Germany working on restricting gun access

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The government is exploring such measures as biometric identification methods and better safety locks on the firearms themselves to ensure only the legal owners can use them.

Berlin -- Germany is working on tougher measures to restrict access to guns following last month's deadly rampage by a teenager, the country's interior minister said in an interview published Thursday.

Wolfgang Schaeuble told the daily Rheinische Post that biometric identification methods such as fingerprint scanners could be installed on gun case locks, or better safety locks on the firearms themselves to ensure only the legal owners can use them.

"There are interesting technical possibilities," he said.

The remarks came less than a month after a 17-year-old shot dead 15 people and then himself with a pistol he stole from his parents' bedroom.

He had apparently also obtained the security code to his father's gun chest containing another 15 weapons, all bought legally.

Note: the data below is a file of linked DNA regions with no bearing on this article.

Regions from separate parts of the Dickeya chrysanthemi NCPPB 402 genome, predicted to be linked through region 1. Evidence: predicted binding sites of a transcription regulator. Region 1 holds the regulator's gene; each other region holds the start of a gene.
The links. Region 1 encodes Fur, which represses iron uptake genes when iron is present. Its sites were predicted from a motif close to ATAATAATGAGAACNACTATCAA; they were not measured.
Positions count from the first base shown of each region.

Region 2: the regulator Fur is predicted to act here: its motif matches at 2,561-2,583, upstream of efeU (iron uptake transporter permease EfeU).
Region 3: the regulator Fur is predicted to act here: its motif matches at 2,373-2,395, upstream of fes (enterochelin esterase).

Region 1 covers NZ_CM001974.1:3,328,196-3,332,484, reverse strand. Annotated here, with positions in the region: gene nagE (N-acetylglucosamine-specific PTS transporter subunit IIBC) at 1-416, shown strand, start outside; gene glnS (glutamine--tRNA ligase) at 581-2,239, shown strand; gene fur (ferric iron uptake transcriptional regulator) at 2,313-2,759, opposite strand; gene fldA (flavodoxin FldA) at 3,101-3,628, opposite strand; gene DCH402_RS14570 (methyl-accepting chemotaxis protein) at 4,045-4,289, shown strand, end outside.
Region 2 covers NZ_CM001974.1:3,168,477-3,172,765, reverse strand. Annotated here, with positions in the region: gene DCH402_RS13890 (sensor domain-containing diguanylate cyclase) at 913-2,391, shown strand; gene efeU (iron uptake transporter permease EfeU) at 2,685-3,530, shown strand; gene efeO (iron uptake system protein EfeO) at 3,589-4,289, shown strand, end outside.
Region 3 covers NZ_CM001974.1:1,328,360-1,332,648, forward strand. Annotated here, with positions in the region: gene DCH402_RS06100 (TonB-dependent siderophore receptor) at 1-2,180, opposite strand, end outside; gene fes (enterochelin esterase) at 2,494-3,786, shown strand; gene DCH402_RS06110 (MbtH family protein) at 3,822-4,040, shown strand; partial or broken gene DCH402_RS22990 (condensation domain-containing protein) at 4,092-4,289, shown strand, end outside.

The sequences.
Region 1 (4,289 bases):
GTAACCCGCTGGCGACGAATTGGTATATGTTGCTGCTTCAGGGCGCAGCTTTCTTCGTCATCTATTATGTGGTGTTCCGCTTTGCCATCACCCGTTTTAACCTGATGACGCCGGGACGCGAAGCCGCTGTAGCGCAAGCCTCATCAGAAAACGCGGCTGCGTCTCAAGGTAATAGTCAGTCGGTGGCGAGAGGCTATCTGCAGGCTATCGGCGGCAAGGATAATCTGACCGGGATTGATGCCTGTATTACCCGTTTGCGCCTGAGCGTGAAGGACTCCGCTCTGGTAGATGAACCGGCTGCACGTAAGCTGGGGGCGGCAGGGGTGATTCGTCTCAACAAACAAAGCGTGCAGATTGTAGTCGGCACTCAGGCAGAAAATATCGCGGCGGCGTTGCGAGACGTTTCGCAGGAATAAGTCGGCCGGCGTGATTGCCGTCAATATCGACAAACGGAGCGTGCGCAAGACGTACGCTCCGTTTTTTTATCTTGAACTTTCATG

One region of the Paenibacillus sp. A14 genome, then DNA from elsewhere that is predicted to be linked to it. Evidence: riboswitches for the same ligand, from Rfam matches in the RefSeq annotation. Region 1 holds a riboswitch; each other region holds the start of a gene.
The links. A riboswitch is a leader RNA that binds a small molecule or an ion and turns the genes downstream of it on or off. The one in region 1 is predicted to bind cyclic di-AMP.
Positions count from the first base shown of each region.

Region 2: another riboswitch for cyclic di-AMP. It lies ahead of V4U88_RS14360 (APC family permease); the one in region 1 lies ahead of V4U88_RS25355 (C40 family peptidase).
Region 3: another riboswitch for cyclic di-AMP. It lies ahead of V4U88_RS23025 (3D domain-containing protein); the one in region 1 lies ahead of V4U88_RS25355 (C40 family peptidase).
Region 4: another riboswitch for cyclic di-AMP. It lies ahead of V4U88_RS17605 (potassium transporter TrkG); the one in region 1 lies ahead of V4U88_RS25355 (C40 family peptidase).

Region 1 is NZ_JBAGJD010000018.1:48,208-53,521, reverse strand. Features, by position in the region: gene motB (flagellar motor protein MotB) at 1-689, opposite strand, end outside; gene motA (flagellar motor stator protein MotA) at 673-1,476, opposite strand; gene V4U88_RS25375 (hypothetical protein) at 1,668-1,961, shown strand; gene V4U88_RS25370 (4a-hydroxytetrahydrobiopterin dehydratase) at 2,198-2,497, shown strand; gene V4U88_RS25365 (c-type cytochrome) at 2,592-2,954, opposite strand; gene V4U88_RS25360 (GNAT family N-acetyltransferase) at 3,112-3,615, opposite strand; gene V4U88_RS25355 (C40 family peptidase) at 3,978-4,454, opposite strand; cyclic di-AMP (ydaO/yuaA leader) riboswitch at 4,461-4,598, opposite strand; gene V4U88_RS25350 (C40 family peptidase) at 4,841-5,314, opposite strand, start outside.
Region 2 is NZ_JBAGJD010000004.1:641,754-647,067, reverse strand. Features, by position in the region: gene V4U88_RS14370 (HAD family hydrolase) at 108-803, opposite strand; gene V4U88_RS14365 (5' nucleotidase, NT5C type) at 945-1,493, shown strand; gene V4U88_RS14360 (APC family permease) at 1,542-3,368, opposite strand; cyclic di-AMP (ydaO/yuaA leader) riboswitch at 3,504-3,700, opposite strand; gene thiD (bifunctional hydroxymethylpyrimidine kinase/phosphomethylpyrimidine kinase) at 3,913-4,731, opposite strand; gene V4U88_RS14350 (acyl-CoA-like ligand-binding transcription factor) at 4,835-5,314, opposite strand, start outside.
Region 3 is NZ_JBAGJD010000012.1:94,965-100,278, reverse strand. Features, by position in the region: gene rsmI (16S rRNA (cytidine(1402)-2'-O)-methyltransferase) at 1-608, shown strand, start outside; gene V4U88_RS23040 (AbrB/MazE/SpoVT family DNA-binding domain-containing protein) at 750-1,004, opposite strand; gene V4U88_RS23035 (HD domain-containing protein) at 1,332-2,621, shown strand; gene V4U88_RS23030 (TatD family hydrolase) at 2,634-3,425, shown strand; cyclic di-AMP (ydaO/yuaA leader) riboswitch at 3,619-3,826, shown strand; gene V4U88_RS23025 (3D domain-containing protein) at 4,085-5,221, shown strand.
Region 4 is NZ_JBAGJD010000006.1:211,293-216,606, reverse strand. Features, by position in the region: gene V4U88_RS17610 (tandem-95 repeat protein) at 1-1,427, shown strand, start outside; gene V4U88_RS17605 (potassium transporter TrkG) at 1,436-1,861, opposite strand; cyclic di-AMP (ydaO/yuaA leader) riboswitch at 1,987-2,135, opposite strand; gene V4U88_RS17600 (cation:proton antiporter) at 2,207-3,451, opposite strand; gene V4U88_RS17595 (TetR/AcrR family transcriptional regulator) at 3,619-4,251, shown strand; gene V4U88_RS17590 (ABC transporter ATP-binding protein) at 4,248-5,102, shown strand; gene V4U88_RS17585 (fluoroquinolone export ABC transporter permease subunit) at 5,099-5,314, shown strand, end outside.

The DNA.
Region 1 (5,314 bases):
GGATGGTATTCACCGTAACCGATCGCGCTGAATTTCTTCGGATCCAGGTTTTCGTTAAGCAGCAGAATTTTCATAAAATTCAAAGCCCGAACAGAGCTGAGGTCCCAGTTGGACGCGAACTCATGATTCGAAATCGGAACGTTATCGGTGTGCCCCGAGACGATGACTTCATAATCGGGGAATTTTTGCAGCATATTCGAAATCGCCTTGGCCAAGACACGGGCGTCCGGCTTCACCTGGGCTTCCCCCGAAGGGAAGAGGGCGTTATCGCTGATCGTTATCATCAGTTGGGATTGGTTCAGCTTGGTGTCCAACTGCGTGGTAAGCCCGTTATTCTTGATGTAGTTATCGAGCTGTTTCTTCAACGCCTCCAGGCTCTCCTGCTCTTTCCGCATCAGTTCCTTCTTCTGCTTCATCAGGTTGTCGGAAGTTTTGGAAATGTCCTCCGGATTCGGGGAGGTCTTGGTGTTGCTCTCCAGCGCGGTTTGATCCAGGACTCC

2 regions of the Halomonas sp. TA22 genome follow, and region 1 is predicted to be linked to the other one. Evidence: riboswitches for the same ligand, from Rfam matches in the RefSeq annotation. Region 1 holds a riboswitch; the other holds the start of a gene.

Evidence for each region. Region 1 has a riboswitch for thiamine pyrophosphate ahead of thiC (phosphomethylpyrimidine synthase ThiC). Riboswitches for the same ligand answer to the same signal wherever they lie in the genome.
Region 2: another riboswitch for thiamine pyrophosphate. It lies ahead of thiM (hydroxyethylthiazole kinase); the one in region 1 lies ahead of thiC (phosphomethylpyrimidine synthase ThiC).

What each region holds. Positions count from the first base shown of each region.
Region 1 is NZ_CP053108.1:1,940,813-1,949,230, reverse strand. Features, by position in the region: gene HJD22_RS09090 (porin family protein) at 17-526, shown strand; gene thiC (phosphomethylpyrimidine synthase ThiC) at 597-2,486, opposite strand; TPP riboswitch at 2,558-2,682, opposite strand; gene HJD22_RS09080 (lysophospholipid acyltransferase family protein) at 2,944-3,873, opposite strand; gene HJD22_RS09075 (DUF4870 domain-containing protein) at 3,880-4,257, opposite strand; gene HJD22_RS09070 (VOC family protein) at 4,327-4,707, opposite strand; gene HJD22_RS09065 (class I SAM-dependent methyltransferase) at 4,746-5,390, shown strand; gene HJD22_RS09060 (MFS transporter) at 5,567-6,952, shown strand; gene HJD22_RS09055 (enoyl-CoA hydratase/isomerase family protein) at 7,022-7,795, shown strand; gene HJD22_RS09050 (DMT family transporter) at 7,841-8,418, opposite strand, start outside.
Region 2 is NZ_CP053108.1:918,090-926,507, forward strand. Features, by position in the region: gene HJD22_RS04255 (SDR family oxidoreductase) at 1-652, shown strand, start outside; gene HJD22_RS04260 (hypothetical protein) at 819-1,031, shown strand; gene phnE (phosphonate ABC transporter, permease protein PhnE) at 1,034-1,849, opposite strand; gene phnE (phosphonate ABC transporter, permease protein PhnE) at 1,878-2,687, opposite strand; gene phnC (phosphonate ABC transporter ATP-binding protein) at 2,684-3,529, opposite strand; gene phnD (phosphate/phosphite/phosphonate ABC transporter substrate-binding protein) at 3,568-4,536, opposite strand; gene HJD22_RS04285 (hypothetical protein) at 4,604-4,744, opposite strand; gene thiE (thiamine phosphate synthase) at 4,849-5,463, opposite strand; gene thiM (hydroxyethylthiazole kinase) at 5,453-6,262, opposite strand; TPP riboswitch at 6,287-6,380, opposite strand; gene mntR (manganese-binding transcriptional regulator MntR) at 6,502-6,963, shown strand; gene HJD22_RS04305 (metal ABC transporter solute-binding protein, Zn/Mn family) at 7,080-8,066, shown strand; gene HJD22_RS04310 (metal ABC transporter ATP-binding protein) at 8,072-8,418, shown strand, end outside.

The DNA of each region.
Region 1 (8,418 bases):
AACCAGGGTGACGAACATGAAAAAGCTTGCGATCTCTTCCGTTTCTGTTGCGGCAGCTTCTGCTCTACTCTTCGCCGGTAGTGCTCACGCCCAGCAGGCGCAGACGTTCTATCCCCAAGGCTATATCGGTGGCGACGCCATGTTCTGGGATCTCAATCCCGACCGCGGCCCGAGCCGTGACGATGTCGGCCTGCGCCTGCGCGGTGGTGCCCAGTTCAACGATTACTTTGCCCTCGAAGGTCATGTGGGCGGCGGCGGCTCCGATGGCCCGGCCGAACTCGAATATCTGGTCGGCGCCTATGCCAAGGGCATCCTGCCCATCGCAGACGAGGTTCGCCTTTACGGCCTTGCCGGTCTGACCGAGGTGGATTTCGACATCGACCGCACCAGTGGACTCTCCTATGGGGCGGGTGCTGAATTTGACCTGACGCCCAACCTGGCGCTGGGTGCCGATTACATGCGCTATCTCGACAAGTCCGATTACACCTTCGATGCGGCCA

Meanwhile this week, a 60-year-old man opened fire at a courthouse hearing an inheritance case in which he was entangled. He killed his sister-in-law and wounded another relative and an attorney before turning the gun on himself.

The cases prompted soul-searching in Germany, where gun laws were tightened considerably in the wake of a massacre at a school in Erfurt in 2002 that left 17 dead including the gunman.

Schaeuble said Germany was among the countries with the world's toughest arms laws but the recent incidents pointed to serious lapses in implementation and enforcement.

"From the beginning it appeared that the rules were not being followed here. Otherwise that young man could not have got his hands on the gun," he said.

Schaeuble said talks had begun with Germany's 16 federal states and with gun clubs and hunting groups about better firearm security, adding that he aimed to have recommendations ready for a conference of state interior ministers in early June.


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